"September Mourning: Volume 1" Trade Paperback Review
Written by James Ferguson
Published by Top Cow Productions / Image Comics
Written by Emily Lazar & Mariah McCourt
Illustrated by Sumeyye Kesgin
Colored by Betsy Gonia & Katarina Devic
2017, 52 Pages
Trade paperback published on June 21st, 2017
September Mourning is not dead, but she's not really alive either. She's somewhere in between thanks to a Reaper named Riven. Now she's got a weird tattoo on her neck and she's picking up souls of the recently deceased to help them move on to the afterlife by righting their wrongs. It's like a goth version of Dead Like Me.
On the surface, September Mourning sounds awesome. It has the elements to make for a cool battle between life and death with Fate looming as the big bad. In practice, it throws a lot of ideas against the wall and not many of them stick. The book rushes through the character's origin to get to the meat of the story, however it meanders in the middle, especially with the introduction of September's would-be watcher, Claire.
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We were just getting used to the title character's strange new status quo when we're suddenly thrown into this new background tale for Claire. It throws the pacing off. Once the two of them find each other, they jump immediately into reap-mode and start tracking down lost souls as if they're on season three of a supernatural police procedural.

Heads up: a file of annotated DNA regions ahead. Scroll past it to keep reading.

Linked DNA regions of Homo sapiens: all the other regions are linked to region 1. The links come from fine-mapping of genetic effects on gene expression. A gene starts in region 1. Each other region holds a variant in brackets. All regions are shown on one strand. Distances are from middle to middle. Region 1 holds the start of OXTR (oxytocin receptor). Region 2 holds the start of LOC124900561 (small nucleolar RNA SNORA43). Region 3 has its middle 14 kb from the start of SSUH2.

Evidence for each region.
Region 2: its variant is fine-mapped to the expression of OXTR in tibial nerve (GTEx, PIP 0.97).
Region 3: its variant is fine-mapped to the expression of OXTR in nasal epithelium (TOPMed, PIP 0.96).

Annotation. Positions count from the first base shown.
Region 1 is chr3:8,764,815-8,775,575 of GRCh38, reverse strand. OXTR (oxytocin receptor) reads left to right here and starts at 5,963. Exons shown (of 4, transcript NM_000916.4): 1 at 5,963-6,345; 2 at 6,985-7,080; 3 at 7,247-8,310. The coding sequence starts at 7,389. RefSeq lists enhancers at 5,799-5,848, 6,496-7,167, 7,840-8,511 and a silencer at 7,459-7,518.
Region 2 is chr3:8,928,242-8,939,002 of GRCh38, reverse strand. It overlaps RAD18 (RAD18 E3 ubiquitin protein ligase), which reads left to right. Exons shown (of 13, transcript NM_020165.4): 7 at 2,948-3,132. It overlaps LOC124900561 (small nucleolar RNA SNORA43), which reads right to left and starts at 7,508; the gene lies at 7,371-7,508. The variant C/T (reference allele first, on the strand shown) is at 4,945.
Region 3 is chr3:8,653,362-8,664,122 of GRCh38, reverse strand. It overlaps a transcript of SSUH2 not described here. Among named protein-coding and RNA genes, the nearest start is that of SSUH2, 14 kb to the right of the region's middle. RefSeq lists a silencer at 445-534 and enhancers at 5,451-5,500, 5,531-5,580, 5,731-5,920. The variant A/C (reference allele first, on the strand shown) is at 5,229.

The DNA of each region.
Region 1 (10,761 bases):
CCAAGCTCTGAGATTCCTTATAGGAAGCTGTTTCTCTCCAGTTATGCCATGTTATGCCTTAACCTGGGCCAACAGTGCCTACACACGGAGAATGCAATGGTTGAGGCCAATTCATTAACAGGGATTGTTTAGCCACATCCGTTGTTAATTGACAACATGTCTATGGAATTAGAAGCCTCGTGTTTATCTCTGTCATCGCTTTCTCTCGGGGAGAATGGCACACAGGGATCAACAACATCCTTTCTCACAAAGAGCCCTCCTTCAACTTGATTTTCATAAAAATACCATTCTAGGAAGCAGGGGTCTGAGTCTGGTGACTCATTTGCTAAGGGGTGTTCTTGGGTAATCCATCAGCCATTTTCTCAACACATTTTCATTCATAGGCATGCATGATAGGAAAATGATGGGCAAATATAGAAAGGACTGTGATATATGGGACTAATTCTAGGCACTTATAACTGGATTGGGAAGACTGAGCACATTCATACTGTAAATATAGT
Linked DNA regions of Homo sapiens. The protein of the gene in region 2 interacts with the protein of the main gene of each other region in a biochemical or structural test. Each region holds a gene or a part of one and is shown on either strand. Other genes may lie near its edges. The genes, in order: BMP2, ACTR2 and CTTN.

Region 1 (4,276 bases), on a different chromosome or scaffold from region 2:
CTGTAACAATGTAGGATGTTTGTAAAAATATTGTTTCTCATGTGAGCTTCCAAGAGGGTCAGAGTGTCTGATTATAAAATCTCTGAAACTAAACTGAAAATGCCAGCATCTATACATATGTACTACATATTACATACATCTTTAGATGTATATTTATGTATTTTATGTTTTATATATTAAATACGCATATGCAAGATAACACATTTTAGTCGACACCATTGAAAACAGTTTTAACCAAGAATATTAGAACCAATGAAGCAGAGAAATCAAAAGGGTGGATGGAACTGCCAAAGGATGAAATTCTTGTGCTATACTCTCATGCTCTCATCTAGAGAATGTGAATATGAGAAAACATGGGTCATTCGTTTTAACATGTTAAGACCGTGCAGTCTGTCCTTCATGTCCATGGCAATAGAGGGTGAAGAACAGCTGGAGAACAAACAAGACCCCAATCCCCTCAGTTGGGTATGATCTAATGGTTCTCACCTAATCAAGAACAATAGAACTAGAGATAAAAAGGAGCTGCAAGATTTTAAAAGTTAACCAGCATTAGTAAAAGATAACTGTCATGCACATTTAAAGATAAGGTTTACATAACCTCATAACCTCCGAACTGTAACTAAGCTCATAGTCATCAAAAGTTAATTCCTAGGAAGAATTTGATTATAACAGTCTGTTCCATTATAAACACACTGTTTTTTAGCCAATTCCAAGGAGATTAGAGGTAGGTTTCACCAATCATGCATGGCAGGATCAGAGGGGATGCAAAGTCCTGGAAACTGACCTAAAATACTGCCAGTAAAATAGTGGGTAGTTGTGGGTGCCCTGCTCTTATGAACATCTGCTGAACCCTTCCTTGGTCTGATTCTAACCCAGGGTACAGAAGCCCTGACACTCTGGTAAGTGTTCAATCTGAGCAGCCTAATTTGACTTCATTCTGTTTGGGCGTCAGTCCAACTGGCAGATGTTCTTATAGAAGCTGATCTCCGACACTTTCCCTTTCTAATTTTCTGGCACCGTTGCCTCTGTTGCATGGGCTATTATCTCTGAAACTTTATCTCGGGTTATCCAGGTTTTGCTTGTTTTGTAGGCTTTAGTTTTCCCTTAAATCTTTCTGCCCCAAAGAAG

This aspect of September Mourning is pretty cool and, if given more time, can build up to something very interesting. As it stands, the book feels rushed, like the creators are trying to cram as much as possible into the two chapters included here. Different ideas or characters are tossed in and out seemingly at random. At one point a reincarnated Confederate soldier pops up to distract a group of reapers for no apparent reason and then disappears. What was up with that guy?
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Sumeyye Kesgin's artwork fits the tone of the story well. The character designs say a lot about each person. September looks like a female Tin Man from The Wizard of Oz. While she has a heart, she's lost all of her memories. Claire is a typical misunderstood teenager with a beanie hat and fingerless gloves.
The standout characters in design are the reapers and Fate himself. The former look like a biker gang made of skeletons. The latter is an ancient force of evil, not unlike Sauron from The Lord of the Rings. He looks like he was carved from stone long ago. He's a suitable antagonist for September.
I'd love to see September Mourning expanded with more issues. I understand there's a tie-in to the band's albums, so maybe that's where the story continues. As a stand-alone comic, it is lacking. It has the right pieces, but they're not put together properly.